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Singapore says Grab-Uber merger lessened competition, proposes penalties

Agencies
Agencies • 2 min read
Singapore says Grab-Uber merger lessened competition, proposes penalties
SINGAPORE (July 5): Singapore's Competition and Consumer Commission (CCCS) said on Thursday the merger of Grab and Uber had substantially lessened competition in the ride-hailing business in the city-state and proposed to impose financial penalties on
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SINGAPORE (July 5): Singapore's Competition and Consumer Commission (CCCS) said on Thursday the merger of Grab and Uber had substantially lessened competition in the ride-hailing business in the city-state and proposed to impose financial penalties on the two parties.

The commission said it had proposed the financial penalties because Uber and Grab carried out the transaction despite having anticipated potential competition concerns, leading to lesser competition in the sector in Singapore.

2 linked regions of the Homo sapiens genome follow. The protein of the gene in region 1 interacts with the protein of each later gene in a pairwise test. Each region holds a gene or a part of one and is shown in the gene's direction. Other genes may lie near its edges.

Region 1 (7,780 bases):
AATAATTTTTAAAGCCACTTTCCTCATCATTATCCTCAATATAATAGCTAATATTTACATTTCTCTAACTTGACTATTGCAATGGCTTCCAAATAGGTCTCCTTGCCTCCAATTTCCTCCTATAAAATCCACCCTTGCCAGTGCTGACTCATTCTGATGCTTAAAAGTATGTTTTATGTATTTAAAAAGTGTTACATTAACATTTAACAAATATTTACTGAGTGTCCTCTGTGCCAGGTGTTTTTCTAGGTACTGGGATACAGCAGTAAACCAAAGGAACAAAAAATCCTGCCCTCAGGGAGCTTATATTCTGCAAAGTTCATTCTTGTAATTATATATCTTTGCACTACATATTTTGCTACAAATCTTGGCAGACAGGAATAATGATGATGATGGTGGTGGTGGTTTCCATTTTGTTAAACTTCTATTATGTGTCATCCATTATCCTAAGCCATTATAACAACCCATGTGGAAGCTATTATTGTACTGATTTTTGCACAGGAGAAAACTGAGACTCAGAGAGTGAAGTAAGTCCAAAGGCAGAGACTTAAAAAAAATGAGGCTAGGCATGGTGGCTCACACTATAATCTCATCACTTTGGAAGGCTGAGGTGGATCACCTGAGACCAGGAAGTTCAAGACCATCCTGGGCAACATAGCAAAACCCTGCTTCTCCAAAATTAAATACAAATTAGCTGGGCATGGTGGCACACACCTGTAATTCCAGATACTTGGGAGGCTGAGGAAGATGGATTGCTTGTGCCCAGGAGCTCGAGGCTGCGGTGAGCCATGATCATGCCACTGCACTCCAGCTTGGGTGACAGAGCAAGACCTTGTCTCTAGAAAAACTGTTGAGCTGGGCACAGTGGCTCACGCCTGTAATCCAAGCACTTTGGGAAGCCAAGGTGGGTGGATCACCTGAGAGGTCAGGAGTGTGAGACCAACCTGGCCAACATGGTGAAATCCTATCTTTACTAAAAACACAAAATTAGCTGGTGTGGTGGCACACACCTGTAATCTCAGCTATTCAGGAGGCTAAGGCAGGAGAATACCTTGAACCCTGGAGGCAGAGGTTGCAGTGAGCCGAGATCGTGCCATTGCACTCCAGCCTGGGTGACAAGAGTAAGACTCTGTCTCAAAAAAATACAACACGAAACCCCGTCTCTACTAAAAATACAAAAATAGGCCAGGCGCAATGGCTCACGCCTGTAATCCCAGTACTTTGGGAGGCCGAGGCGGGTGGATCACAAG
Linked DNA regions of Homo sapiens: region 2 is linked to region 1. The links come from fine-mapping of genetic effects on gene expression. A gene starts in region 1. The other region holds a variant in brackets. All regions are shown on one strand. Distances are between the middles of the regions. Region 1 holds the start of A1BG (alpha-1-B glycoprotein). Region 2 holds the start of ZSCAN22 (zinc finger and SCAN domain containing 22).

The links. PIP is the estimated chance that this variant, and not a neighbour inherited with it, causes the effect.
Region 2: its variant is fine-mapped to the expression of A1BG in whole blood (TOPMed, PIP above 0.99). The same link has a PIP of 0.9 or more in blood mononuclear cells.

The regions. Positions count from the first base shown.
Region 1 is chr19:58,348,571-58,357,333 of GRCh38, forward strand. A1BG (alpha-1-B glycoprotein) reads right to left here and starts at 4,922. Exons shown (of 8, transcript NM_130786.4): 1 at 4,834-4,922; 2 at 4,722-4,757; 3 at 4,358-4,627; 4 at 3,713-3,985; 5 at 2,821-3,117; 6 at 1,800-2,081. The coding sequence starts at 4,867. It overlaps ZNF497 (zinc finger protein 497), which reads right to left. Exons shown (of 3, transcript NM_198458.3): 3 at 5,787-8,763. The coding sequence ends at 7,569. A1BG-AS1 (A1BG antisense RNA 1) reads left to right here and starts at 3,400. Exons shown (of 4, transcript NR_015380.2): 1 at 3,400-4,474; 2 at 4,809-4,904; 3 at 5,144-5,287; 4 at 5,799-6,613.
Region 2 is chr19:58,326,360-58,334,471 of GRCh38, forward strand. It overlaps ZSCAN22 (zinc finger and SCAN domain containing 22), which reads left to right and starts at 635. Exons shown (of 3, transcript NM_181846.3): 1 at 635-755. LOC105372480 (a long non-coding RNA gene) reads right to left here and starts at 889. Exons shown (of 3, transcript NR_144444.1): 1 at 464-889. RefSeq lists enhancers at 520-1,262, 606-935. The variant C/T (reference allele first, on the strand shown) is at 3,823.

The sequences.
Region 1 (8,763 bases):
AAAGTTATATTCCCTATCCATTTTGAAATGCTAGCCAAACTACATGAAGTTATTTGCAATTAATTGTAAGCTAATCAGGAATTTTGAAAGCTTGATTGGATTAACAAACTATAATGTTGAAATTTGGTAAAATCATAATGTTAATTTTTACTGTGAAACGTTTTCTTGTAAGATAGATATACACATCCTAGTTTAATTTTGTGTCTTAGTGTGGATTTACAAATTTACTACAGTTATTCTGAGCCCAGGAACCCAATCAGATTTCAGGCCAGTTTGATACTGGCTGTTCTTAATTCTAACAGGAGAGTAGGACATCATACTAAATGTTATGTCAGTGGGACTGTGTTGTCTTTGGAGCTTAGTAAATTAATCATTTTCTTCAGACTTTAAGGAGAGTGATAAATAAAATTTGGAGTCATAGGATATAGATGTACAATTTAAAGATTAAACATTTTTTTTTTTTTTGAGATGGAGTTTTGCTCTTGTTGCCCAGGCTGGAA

Uber sold its Southeast Asian business to bigger local rival Grab, marking the US company's second retreat from an Asian market. Uber received a 27.5% stake in Grab in return.


See: Grab confirms acquisition of Uber's Southeast Asia operations; Uber CEO Khosrowshahi to join Grab's board

According to CCCS, both riders and drivers have complained about the merged entity in relation to the increase in effective price post-transaction.

Among the remedies proposed to restore market competiton:

  • Removal of exclusivity obligations, lock in fees on all drivers who use Grab platform or rent from Grab Rentals or rental partners of Grab
  • Removal of Grab’s exclusivity arrangements with any taxi/CPHC fleet in Singapore top boost choices for drivers and riders
  • Keeping Grab’s pre-transaction pricing algorithm and driver commission rates until competition is revived in the market
  • Requiring Uber to sell Lion City Rentals to any potential competitor who makes a reasonable offer; preventing Uber from selling rental company to Grab without prior approval from CCCS

CCCS is now seeking public feedback on remedies and may require Uber and Grab to unwind transaction unless public feedback confirms remedies are sufficient.

Uber and Grab have 15 working days to make representations to regulator; after which CCCS will make the final decision.

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